If you know the key "counterfeit prevention" features of each U.S. bill, it is impossible for someone to use a counterfeit bill to pay you. Here are the key features for denominations of $5 and higher. The key to detecting counterfeit bills is to pay attention to the money you receive and take a moment to look for these features. The first 3 listed above are easily detected by holding the bill up to the light and looking for the shifting ink color with the naked eye. If a bill looks counterfeit, don't take it. You may call the Brevard Police Department if you believe someone has attempted or actually passed a counterfeit bill.
As you are looking at the portrait on the front of the bill, you will be able to see a watermark portrait on the right side of the bill that resembles to portrait on the bill when you hold the bill up to the light. Portraits face different directions for different bills, so make sure the portraits in the watermark and the face of the bill are looking the same direction. In some newer $5 bills, the watermark is a "5." The watermark is embedded into the bill and cannot be photocopied because it is not detectable on the surface of the bill. If a bill has been photocopied onto a different bill, the watermark will not match the denomination.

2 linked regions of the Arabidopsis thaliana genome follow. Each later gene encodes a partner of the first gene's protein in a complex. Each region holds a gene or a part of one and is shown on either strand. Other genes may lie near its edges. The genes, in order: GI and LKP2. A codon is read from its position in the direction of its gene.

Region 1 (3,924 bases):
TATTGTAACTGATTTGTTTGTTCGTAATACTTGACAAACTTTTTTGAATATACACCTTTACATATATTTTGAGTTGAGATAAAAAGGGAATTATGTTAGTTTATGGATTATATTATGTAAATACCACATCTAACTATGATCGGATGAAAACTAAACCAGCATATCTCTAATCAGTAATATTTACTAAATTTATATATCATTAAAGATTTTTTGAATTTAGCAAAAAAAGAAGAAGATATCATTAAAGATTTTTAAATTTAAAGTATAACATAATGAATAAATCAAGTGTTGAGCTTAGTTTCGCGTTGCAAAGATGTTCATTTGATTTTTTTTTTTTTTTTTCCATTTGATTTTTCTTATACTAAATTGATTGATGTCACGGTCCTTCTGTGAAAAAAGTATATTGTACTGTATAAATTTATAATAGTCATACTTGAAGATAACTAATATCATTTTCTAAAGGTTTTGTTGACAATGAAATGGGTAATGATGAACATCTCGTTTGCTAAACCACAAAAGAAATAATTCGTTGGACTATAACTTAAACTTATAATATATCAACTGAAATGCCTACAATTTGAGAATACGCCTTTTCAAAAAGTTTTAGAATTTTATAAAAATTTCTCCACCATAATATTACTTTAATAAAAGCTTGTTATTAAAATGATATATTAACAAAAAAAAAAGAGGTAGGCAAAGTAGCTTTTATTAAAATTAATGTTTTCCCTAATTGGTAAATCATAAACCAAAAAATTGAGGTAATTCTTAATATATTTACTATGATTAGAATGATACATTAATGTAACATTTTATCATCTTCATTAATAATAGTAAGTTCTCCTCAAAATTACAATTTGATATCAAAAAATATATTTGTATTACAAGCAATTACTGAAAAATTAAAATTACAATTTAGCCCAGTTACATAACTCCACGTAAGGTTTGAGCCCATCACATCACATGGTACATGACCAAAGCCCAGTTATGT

Each bill of $5 and above has a security thread that again, can only be detected by holding the bill up to the light. This security thread goes from top to bottom in the bill and has written on it the denomination and "USA." It cannot be photocopied for the same reason as the watermark: It is hidden inside the bill, not detectable on the surface.
Shifting Ink Color
The denomination number in the bottom right corner of the front of the bill is printed with two different ink colors. As you look directly at the number, the ink appears one color. As you turn the bill at a 45-degree angle, the ink appears to be a different color. This is because the first layer of ink is, in fact, a different color than the top layer. When you turn the bill at an angle, you see the side of the layer underneath, and you notice the other color. The number on newer bills appears copper as you look directly at the number, but the color changes to green as you turn the bill to a 45-degree angle.
Each bill has micro-printing that a copier is not capable of duplicating. Each border of the bills has fine scroll work that loses resolution when copied. There are also hidden phrases that are detectable only with magnification. As examples, the $5 bill has many of the names of the states in the facade of the Lincoln Memorial on the back, and the phrase "United States Of America Ten" is printed above the nameplate "Hamilton" on the portrait on the $10 bill.